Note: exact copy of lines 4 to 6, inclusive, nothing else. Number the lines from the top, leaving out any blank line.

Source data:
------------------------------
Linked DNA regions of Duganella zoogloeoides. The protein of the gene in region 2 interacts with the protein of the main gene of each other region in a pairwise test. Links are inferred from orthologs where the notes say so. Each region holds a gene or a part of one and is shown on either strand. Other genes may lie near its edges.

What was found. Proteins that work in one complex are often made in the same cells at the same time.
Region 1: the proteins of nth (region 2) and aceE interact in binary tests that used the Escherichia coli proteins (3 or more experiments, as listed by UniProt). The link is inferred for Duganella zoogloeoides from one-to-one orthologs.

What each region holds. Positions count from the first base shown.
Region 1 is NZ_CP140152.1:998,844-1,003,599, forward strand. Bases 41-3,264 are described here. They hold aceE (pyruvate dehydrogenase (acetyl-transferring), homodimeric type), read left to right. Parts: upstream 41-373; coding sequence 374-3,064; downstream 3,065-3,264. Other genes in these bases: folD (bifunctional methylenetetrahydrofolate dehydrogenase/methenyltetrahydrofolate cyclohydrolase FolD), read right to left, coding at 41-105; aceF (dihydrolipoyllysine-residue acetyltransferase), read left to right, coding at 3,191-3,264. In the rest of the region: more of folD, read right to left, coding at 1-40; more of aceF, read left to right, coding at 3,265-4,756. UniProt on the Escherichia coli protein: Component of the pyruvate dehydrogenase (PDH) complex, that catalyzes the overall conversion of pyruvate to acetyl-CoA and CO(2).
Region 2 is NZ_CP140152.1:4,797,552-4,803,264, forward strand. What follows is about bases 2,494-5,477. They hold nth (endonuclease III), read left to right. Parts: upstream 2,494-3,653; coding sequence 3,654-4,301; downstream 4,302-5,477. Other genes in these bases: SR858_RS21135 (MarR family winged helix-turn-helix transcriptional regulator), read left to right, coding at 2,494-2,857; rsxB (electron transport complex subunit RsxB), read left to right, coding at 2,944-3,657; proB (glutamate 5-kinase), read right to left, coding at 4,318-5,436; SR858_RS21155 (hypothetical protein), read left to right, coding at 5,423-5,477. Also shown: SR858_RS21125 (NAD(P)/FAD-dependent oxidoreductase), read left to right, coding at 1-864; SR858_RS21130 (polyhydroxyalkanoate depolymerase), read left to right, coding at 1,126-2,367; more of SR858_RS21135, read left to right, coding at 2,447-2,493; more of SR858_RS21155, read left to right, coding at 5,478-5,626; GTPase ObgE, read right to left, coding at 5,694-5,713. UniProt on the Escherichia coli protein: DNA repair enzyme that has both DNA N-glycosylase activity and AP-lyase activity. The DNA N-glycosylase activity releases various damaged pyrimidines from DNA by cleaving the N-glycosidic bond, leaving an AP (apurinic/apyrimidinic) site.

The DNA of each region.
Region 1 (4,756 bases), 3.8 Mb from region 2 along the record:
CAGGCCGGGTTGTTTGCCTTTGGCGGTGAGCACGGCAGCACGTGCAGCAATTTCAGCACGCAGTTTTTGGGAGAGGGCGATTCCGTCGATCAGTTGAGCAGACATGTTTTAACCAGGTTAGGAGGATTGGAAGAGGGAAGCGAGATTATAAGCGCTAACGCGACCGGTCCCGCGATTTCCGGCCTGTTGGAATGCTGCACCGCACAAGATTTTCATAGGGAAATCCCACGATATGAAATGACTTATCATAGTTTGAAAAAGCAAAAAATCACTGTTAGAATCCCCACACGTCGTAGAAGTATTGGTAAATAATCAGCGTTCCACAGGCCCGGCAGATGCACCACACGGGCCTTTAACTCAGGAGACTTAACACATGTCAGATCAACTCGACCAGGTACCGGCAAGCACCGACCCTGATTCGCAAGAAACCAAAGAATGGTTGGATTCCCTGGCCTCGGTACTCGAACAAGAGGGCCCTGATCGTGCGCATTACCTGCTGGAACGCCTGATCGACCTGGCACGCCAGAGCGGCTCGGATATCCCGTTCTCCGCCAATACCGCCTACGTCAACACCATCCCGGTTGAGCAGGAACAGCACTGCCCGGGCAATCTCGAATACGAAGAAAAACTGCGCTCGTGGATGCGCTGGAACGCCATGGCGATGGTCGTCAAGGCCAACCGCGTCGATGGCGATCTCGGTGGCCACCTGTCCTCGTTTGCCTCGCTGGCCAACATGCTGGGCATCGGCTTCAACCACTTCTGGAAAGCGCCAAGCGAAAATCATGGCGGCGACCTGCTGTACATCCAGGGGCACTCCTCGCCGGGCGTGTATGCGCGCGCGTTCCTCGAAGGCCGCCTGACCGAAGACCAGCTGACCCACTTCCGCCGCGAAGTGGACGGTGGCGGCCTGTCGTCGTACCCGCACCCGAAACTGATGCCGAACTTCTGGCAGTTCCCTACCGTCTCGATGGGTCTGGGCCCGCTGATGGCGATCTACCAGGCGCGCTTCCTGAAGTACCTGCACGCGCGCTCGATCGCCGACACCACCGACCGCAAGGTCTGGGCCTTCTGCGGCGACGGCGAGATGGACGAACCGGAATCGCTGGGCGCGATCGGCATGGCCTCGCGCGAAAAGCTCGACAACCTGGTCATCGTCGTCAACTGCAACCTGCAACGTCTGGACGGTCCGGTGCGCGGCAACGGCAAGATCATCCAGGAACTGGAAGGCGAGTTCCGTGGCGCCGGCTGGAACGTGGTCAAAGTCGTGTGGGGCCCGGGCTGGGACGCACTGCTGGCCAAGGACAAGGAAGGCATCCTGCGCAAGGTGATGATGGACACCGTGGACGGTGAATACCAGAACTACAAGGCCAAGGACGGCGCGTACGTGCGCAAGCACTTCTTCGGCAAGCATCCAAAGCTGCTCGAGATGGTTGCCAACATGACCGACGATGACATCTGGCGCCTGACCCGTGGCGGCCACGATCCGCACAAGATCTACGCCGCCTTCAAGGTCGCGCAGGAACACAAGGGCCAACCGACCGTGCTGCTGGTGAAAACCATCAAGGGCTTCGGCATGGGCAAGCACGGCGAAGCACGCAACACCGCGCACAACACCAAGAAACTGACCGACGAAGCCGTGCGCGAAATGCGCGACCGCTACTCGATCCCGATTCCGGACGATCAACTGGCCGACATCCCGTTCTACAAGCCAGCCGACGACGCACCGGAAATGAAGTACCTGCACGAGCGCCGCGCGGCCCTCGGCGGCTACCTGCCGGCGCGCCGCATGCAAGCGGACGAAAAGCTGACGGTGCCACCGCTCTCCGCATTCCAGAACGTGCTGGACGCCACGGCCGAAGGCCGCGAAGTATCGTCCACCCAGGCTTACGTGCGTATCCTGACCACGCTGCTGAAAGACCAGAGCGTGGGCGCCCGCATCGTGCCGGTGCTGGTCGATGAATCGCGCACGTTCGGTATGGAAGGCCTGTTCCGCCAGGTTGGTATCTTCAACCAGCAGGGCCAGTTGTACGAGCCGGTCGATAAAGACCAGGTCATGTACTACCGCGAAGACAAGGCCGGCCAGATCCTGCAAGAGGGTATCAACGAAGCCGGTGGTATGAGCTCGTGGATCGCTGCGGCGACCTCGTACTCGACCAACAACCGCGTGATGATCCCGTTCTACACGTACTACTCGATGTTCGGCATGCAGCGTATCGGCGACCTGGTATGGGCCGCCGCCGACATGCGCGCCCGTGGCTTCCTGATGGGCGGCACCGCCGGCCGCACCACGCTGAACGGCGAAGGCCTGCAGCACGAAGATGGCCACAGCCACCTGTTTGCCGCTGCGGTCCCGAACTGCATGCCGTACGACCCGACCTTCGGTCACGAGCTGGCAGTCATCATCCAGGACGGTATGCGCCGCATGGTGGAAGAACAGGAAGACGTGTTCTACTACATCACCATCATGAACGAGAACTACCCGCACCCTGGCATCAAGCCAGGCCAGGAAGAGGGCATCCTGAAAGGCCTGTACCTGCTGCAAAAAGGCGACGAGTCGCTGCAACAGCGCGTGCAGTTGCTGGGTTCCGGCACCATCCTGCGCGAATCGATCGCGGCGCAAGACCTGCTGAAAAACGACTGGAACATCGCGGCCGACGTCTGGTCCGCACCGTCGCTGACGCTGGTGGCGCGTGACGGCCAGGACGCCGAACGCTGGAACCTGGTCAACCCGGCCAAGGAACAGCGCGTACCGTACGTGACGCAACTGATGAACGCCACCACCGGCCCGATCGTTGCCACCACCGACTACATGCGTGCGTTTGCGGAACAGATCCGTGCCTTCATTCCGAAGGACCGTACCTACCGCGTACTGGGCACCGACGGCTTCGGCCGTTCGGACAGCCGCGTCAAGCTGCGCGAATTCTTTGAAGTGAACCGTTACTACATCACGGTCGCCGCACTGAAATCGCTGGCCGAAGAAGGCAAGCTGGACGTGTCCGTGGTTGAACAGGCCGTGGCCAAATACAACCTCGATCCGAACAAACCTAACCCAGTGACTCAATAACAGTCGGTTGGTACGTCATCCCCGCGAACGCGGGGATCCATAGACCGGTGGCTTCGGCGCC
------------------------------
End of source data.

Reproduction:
What each region holds. Positions count from the first base shown.
Region 1 is NZ_CP140152.1:998,844-1,003,599, forward strand. Bases 41-3,264 are described here. They hold aceE (pyruvate dehydrogenase (acetyl-transferring), homodimeric type), read left to right. Parts: upstream 41-373; coding sequence 374-3,064; downstream 3,065-3,264. Other genes in these bases: folD (bifunctional methylenetetrahydrofolate dehydrogenase/methenyltetrahydrofolate cyclohydrolase FolD), read right to left, coding at 41-105; aceF (dihydrolipoyllysine-residue acetyltransferase), read left to right, coding at 3,191-3,264. In the rest of the region: more of folD, read right to left, coding at 1-40; more of aceF, read left to right, coding at 3,265-4,756. UniProt on the Escherichia coli protein: Component of the pyruvate dehydrogenase (PDH) complex, that catalyzes the overall conversion of pyruvate to acetyl-CoA and CO(2).
Region 2 is NZ_CP140152.1:4,797,552-4,803,264, forward strand. What follows is about bases 2,494-5,477. They hold nth (endonuclease III), read left to right. Parts: upstream 2,494-3,653; coding sequence 3,654-4,301; downstream 4,302-5,477. Other genes in these bases: SR858_RS21135 (MarR family winged helix-turn-helix transcriptional regulator), read left to right, coding at 2,494-2,857; rsxB (electron transport complex subunit RsxB), read left to right, coding at 2,944-3,657; proB (glutamate 5-kinase), read right to left, coding at 4,318-5,436; SR858_RS21155 (hypothetical protein), read left to right, coding at 5,423-5,477. Also shown: SR858_RS21125 (NAD(P)/FAD-dependent oxidoreductase), read left to right, coding at 1-864; SR858_RS21130 (polyhydroxyalkanoate depolymerase), read left to right, coding at 1,126-2,367; more of SR858_RS21135, read left to right, coding at 2,447-2,493; more of SR858_RS21155, read left to right, coding at 5,478-5,626; GTPase ObgE, read right to left, coding at 5,694-5,713. UniProt on the Escherichia coli protein: DNA repair enzyme that has both DNA N-glycosylase activity and AP-lyase activity. The DNA N-glycosylase activity releases various damaged pyrimidines from DNA by cleaving the N-glycosidic bond, leaving an AP (apurinic/apyrimidinic) site.